The Fort Pillow Massacre refers to the slaughter of African-American troops in service to the United States by Confederate soldiers following the Battle of Fort Pillow, Tennessee in 1864. The Civil War atrocity was rooted in Southern anger at the Union's use of black troops; the Confederate Congress subsequently decided to treat captured African-American soldiers as rebelling slaves rather than as prisoners of war. As a result, Confederate forces at Fort Pillow deemed their black prisoners as unworthy of honorable treatment and murdered them.

Book Overview In 'An Unerring Fire', author Richard Fuchs examines the event as a product of the social milieu and the individual.

The Fort Pillow massacre, in which a Confederate cavalry force assaulted and captured an inadequately defended Union fortification in western Tennessee, is one of the most controversial episodes of the Civil War.

The unusual number of predominantly African-American troops who were killed during the subsequent rout led the Northern public to charge that a racist massacre had occurred. Books related to An Unerring Fire. The Civil War: A Narrative.

Talk about An Unerring Fire: The Massacre at Fort Pillow


რฉςh
I found this useful for its description of the battle itself and the printing of both sides' policies on retaliation.Otherwise, read River Run Red for a more balanced viewpoint.I work in a museum in Union City Tennessee,and found the tale of the embarrassing Federal surrender to a wagon axle and tree trunk enlightening.
Fog
Fuchs levels two charges in this concise book about the action at Fort Pillow on April 12 1864.

#1 - The attacking Confederate forces, after breaching the fort's defenses, indiscriminately slaughtered Union soldiers (both black and white), many of whom had tried to surrender.

#2 - The author holds Nathan Bedford Forrest personally responsible for instigating this indiscriminate slaughter while knowing full well what the result was going to be.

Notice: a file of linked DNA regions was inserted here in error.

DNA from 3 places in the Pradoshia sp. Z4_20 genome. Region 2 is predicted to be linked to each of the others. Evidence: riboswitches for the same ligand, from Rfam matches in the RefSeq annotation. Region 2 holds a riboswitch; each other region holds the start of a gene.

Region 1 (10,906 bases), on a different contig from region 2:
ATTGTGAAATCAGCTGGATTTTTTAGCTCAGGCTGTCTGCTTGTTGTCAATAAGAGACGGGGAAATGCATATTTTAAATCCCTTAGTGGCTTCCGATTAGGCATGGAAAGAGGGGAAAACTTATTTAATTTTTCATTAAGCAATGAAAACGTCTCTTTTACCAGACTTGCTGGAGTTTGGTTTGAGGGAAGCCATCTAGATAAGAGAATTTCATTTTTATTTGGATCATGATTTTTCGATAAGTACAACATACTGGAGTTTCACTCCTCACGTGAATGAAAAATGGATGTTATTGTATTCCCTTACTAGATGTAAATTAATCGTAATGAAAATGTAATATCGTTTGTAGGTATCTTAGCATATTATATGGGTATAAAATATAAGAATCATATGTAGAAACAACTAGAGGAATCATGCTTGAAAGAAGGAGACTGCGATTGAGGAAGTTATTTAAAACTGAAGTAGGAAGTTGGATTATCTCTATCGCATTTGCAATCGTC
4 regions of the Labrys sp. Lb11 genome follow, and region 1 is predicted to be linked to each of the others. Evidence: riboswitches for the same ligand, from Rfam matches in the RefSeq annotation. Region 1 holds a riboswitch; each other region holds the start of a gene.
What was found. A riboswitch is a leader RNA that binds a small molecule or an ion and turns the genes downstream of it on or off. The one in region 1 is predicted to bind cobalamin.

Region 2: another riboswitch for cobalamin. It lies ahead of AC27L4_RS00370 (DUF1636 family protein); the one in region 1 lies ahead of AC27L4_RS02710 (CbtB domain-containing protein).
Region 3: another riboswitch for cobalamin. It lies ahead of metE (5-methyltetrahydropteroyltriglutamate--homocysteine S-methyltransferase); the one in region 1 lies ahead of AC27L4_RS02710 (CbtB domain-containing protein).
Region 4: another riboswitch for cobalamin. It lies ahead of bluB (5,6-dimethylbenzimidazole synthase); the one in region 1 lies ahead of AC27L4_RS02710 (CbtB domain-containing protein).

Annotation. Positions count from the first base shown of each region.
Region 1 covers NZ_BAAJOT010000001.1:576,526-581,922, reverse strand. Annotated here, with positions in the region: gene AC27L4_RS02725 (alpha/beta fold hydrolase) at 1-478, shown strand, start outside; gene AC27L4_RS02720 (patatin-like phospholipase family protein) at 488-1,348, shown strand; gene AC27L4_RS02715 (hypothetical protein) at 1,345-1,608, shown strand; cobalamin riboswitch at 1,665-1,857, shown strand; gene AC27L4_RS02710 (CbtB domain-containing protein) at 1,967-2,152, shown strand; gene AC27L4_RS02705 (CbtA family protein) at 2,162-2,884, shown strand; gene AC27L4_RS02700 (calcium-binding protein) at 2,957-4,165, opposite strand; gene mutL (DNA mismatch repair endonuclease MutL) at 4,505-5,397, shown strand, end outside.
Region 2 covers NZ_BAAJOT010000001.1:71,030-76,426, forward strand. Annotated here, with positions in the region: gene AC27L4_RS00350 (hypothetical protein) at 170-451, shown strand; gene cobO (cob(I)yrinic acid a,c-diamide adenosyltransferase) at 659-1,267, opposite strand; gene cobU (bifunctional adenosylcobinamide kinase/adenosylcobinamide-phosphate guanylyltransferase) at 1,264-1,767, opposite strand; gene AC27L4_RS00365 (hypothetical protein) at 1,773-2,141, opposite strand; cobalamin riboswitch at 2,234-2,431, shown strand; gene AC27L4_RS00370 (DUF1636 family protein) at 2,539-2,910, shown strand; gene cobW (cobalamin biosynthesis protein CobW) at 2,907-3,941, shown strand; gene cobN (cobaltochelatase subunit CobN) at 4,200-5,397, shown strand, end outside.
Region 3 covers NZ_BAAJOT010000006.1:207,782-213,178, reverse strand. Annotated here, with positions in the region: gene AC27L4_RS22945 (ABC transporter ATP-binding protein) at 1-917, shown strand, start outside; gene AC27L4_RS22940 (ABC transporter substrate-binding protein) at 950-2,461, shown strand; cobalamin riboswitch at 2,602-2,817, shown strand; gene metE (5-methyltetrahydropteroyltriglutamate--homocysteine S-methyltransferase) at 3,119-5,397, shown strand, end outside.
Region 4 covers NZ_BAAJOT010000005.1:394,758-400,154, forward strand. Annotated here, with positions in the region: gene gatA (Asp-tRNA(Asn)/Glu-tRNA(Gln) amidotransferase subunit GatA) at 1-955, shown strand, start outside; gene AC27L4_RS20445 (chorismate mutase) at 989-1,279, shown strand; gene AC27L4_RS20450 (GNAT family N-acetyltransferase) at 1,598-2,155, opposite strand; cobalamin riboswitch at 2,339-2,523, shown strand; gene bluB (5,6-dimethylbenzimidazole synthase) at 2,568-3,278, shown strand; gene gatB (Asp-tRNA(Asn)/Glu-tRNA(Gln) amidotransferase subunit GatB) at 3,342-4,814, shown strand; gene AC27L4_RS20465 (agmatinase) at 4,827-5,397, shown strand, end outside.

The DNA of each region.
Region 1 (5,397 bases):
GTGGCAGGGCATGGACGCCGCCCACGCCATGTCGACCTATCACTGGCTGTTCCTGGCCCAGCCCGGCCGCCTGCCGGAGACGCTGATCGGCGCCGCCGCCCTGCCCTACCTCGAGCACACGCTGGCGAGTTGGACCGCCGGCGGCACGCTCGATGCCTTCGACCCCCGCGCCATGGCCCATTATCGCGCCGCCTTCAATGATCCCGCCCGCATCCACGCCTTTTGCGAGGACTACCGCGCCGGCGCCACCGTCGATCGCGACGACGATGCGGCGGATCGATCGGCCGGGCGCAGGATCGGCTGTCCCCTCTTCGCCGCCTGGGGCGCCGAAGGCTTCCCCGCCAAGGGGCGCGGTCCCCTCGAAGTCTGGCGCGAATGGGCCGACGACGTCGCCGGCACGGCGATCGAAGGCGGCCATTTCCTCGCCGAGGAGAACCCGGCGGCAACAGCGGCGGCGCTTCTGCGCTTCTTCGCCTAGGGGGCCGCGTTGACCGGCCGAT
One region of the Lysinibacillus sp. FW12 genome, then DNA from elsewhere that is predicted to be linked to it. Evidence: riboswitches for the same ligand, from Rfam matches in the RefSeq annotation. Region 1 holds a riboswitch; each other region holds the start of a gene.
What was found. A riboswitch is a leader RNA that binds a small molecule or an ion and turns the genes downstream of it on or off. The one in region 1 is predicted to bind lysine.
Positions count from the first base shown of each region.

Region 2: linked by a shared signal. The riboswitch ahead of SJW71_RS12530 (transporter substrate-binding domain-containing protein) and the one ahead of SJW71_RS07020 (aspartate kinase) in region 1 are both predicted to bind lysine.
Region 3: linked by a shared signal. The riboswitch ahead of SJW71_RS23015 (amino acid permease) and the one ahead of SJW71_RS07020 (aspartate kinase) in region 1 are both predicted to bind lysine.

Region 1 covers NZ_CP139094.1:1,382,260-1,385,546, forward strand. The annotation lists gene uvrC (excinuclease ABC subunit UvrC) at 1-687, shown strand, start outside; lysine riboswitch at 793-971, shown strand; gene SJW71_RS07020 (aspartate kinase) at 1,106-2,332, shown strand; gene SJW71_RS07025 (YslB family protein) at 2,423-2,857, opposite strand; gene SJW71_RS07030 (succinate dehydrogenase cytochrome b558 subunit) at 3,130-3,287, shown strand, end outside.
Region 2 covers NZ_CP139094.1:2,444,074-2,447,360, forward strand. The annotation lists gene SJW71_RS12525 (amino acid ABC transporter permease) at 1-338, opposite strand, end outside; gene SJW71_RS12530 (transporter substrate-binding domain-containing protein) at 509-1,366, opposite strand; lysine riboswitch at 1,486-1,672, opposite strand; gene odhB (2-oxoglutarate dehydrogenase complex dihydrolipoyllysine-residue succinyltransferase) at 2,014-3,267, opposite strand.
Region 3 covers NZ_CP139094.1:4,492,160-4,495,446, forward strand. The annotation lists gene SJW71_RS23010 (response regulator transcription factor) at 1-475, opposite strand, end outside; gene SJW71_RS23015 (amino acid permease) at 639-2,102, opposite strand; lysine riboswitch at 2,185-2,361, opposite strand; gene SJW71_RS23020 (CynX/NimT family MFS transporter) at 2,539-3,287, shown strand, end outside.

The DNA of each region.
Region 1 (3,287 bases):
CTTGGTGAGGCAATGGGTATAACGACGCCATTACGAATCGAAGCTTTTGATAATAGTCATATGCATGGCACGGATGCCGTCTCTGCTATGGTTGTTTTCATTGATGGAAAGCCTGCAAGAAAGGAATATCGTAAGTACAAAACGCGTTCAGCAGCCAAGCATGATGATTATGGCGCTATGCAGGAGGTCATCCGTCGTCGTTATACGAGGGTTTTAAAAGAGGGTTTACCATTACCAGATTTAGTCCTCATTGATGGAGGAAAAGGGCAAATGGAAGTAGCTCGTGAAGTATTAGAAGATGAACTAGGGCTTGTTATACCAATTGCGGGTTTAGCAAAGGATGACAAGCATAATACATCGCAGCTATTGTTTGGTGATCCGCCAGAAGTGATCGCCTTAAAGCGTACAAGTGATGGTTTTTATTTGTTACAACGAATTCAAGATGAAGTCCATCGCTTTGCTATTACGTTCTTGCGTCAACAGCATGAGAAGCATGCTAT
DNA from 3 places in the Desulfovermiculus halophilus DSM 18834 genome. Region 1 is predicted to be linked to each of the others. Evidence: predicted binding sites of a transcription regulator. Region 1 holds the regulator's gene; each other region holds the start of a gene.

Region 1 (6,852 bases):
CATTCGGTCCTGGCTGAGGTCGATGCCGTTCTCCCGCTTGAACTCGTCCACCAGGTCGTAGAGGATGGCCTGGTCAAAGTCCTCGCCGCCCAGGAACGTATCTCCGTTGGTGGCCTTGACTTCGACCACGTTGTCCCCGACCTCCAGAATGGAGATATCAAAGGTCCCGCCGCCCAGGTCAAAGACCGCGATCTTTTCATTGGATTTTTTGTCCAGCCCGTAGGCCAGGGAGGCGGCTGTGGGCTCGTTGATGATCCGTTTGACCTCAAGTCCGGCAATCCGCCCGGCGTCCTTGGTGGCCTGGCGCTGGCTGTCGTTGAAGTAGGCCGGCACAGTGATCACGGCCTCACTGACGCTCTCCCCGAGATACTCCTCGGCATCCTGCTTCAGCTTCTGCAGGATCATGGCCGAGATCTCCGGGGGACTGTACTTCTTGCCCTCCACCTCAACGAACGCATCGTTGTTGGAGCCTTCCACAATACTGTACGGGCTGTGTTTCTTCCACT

There may not be a more controversial incident in the Civil War, or one that's so thoroughly perceived based on whether you're a sympathizer with the North or South. That much is clear in some of these reviews, one of which calls this book "Yankee propaganda" and another that calls the Civil War the "War of Northern Aggression." Obviously these are examples of the pots meeting the kettles.

As for the charges themselves, the author uses dozens of eyewitness accounts to verify that there was indeed killing of soldiers that had already surrendered. Accounts on both sides of the war corroborate that much. When considering the Confederacy's official stance on black soldiers taken prisoner, and the fact that Bedford Forrest's terms of surrender stated that he could not be held responsible for what happened to the Union garrison if they refused surrender (which they did), it's a reach to try to claim that there was no massacre or slaughter of Union troops.

#2 - The author holds Nathan Bedford Forrest responsible, using Forrest's childhood and personality as part of the indictment. The author himself realizes that there is no concrete evidence that would convict Forrest of this charge.

I think holding Bedford Forrest personally responsible for what happened is a reach. Confederate officials all the way up to Jefferson Davis made it official policy to not recognize black soldiers as soldiers or prisoners of war. In addition, outside of his terms of surrender, Forrest was injured during the short battle and did not personally give orders once the defenses were breached.

What happened at Fort Pillow once the garrison fell is probably more a study of mob mentality than history. I won't pretend to be an expert when it comes to mob mentality, but I don't think a single individual can be held personally responsible if his troops get out of control in the heat of battle.
Gozragore
I found the scholarship in this study of the Battle of Fort Pillow largely unconvincing.